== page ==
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Apr 17 2013
How vocal fry affects women in the church.

Even if you've never heard of "vocal fry" or "upspeak," you probably hear people speak in these patterns every day.

Vocal fry is when someone's voice gets lower and turns gravely, usually drawn out at the end of a sentence. It's the sound of the next generation: in a study published in the Journal of Voice, more than two-thirds of female college students spoke with vocal fry. The low, guttural affectation has been dismissed—mostly by old guys —as annoying and unprofessional, blamed on eye-roll-inducing celebs like Zooey Deschanel, Britney Spears, Ke$ha, and the Kardashians. Fast Company warns that vocal fry could "kill your job search" and ruin phone interviews.

This is just the latest speaking trend for American women. There's also upspeak, which is when? People talk? Like every phrase is a question? That's on top of our overuse of "like," Valley-Girl talk, and the higher register of the female voice.

Women talk differently by social nature and biology, and they're the ones most likely to adopt new vocal patterns, linguists told the New York Times. Faced with criticism over the way we talk, women have to examine how these patterns may become problematic (that is, if they make our communication less effective) or if the criticism is misguided (and the result of underlying gender biases).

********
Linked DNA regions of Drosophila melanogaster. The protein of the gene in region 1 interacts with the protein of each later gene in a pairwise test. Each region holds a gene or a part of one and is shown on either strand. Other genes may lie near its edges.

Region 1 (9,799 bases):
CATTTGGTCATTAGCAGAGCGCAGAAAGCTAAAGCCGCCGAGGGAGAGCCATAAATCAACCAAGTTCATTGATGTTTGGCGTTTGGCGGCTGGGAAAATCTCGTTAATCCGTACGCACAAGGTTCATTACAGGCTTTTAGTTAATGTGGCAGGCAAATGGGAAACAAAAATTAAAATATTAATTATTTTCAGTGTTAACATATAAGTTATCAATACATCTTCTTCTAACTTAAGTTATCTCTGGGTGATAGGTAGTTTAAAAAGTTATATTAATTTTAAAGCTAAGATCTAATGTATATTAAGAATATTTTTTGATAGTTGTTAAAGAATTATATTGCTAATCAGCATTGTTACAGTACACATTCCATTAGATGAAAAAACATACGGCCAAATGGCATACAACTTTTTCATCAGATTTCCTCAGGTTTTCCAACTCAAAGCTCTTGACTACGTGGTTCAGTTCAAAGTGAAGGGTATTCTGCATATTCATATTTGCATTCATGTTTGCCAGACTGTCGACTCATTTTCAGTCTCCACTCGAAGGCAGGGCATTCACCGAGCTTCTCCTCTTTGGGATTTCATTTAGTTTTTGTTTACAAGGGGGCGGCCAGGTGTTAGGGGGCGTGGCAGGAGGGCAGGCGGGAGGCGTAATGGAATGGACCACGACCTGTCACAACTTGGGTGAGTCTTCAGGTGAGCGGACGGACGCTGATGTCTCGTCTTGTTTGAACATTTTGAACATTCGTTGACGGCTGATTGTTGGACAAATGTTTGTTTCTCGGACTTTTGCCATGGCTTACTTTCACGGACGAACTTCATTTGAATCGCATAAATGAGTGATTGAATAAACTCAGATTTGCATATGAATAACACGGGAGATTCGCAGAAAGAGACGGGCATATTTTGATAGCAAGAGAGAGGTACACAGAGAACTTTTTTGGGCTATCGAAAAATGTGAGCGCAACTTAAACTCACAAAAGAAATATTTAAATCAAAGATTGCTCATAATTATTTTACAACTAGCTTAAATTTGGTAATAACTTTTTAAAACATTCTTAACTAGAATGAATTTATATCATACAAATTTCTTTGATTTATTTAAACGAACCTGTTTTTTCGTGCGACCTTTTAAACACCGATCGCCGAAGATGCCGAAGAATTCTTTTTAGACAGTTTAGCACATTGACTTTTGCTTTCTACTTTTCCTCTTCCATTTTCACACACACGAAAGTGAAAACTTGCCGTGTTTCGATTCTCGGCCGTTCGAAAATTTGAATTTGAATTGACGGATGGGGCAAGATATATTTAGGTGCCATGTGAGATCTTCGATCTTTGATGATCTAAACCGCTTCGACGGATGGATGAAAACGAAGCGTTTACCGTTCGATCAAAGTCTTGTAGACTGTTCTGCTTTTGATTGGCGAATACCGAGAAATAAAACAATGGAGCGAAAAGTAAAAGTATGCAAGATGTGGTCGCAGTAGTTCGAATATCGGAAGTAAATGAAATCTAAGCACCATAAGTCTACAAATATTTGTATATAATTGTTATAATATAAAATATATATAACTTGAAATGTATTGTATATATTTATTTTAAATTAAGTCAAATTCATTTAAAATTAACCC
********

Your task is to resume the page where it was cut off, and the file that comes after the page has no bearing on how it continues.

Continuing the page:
When we talk about women's "voices" in Christianity, we usually mean it figuratively. In this case, their actual voices influence their roles across society, including the church.

Kathryn Lester serves alongside female pastors at Trinity Avenue Presbyterian Church in Durham, North Carolina. Word got around that some older couples left the congregation because they "couldn't hear" the message from the pulpit each Sunday, putting the pastor's voice—and gender—at fault.

"It's something I've been tuned into for years," said Lester, who learned to speak louder, slower, and clearer while working as a chaplain with the elderly after graduating from seminary at Princeton University. "I would take it seriously when people complain they can't hear you… but it's not just women who can't be heard."

Princeton's speech and preaching courses recognize the new cadences of young voices, male and female, she said. Some seminaries are now creating special courses for women in ministry that focus on a fast-talking, like-ridden generation.

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